By Edward Nawotka, Editor-in-Chief
Oprah is great for women, but she’s certainly not talking to men. So where’s the equivalent for men?
One of the more gratifying communities that I’ve been a part of for the last seven years is my book club here in Houston, Texas, where I live. What makes it different from most clubs is the fact that it is comprised entirely of men. The age ranges from recent college graduates to retirees. It’s a group of smart, successful people — plenty of bankers, a few real estate brokers, oil and gas executives, as well as several doctors, a tradition that goes back to the club’s origins several decades ago when it was founded by a group of medical residents who decided to meet to discuss what they were reading one night a month when they were all on call.
I’m the only person in the book business — and my other writer or professorial friends I’ve invited to join have politely refused (I assume they prefer to read exclusively on their own?).
What’s been most interesting to me, as someone who works in the book business, is the choice of the books that we read.
The general consensus in the book business is that women read far more than men, especially when it comes to literature and fiction, where women account for as much as 80% of the fiction market. According to a 2012 survey by the National Endowment for the Arts, as discussed by Slate, 64% of women read at least one book in 2012 (with 56% reading at least one literary book), compared to only 45% of men (only 37% read at least one literary book).
My book club, which we call simply “The Men’s Book Club,” is entirely dedicated to fiction. It has ranged from our current selection, World’s End by T.C. Boyle — which was largely seen as having far too many characters and plotlines to be coherent – to Blindness by Jose Saramago, the favorite author of the group. George Saunders is another favorite, as is Per Petersen; we went through a regrettable Chuck Palahniuk phase; and Claire Messud’s The Emperor’s Children was reviled, largely because of what the group perceived to be its loathsome, self-indulgent characters.
We read Kathryn Stockett’s The Help, because someone’s wife was reading it and he found it on their bedside table; we read James Dickey’s Deliverance because we have a Burt Reynolds fan in the club; and one of the club’s son’s — a high school freshman — joined us for a discussion of Justin Cronin’s The Passage.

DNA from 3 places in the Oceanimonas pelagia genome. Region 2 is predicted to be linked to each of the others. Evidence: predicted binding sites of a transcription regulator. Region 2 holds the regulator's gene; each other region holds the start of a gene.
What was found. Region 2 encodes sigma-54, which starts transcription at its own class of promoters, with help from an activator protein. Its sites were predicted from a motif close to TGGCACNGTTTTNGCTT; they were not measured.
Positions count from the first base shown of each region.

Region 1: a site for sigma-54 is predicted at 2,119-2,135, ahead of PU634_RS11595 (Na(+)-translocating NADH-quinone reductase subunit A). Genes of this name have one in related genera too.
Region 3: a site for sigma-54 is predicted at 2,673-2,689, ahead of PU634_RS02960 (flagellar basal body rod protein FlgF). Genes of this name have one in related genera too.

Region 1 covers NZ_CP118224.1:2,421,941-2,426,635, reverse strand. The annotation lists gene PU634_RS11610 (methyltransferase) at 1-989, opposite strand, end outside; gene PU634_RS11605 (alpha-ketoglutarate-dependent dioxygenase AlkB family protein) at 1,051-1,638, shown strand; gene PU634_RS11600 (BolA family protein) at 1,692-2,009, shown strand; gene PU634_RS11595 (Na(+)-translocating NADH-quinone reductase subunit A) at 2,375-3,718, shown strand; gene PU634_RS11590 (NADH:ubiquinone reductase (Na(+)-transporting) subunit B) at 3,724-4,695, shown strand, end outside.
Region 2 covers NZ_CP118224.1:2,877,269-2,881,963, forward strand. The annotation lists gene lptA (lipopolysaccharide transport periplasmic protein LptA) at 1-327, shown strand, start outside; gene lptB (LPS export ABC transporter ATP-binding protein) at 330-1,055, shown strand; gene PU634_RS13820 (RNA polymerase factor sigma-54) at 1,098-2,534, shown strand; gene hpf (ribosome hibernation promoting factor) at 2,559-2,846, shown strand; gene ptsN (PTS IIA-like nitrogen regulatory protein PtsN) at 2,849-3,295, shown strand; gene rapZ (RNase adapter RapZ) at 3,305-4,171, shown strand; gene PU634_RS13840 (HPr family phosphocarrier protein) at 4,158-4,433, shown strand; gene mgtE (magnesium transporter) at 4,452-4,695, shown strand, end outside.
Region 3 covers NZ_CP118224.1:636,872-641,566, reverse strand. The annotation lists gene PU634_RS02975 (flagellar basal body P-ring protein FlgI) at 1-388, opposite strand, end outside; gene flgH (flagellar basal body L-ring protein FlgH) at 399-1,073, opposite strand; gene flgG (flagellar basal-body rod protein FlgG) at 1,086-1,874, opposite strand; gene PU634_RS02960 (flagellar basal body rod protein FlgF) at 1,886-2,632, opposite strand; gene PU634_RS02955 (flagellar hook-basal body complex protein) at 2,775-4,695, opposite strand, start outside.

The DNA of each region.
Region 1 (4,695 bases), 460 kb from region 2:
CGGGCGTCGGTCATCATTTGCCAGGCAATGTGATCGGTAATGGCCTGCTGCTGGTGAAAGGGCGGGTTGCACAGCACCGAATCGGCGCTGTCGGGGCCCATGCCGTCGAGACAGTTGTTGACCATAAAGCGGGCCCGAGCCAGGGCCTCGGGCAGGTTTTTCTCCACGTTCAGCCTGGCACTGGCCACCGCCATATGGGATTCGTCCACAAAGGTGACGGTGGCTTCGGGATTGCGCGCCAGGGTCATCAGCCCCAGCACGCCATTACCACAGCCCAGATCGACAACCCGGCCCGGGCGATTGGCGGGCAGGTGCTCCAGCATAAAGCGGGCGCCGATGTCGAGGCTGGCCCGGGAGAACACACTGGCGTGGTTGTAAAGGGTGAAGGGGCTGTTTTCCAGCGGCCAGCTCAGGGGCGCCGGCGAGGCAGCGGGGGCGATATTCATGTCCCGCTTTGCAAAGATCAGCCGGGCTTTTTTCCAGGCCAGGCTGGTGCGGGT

I’ve also found that most of the club members do a bit of internet research before they get to the meeting and come well informed about the author’s history and the cultural and historical context in which the book was published. What they don’t care about is what the critics though, though they have often read some reviews as well. And they could care less about my so-called “professional” opinion of a book. In fact, several titles I’ve loved and reviewed positively — such as Tom Rachman’s The Imperfectionists — bombed with the club.
What this all tells me is that men, often dismissed by the book business as a secondary market — one that can be satisfied with an array of fat biographies, political diatribes, Bill O’Reilly/Vince Flynn novels, and war books — might be better marketed to by publishers.
Book clubs, naturally, are a great way to do this. It’s the whole idea behind the startup Librify. The company is a new ebook subscription service aimed directly at book clubs. Founder Joanna Stone Herman, speaking at Digital Book World, said that it is estimated that many as 25 million people are involved in book clubs. These are people, she said “might be described as a drinking group with a reading problem” (and a virtual wine service is a feature of Librify’s site).
But I drinking and socializing isn’t the point of our book club. Sure, beer, wine and whiskey (even the infrequent bottle of Pappy van Winkle) is served, as well as snacks, but we all have to drive home afterward. We go every second Tuesday of the month to see friends, certainly. But we go primarily for the serious book chat.
Why? Because this is a group of men who believe books have something to teach them, can expand their interests and understanding of the world, and take them out of their own narrow lives, and let them share that experience with others.
Isn’t it time publishers take men as seriously as readers as the men take themselves?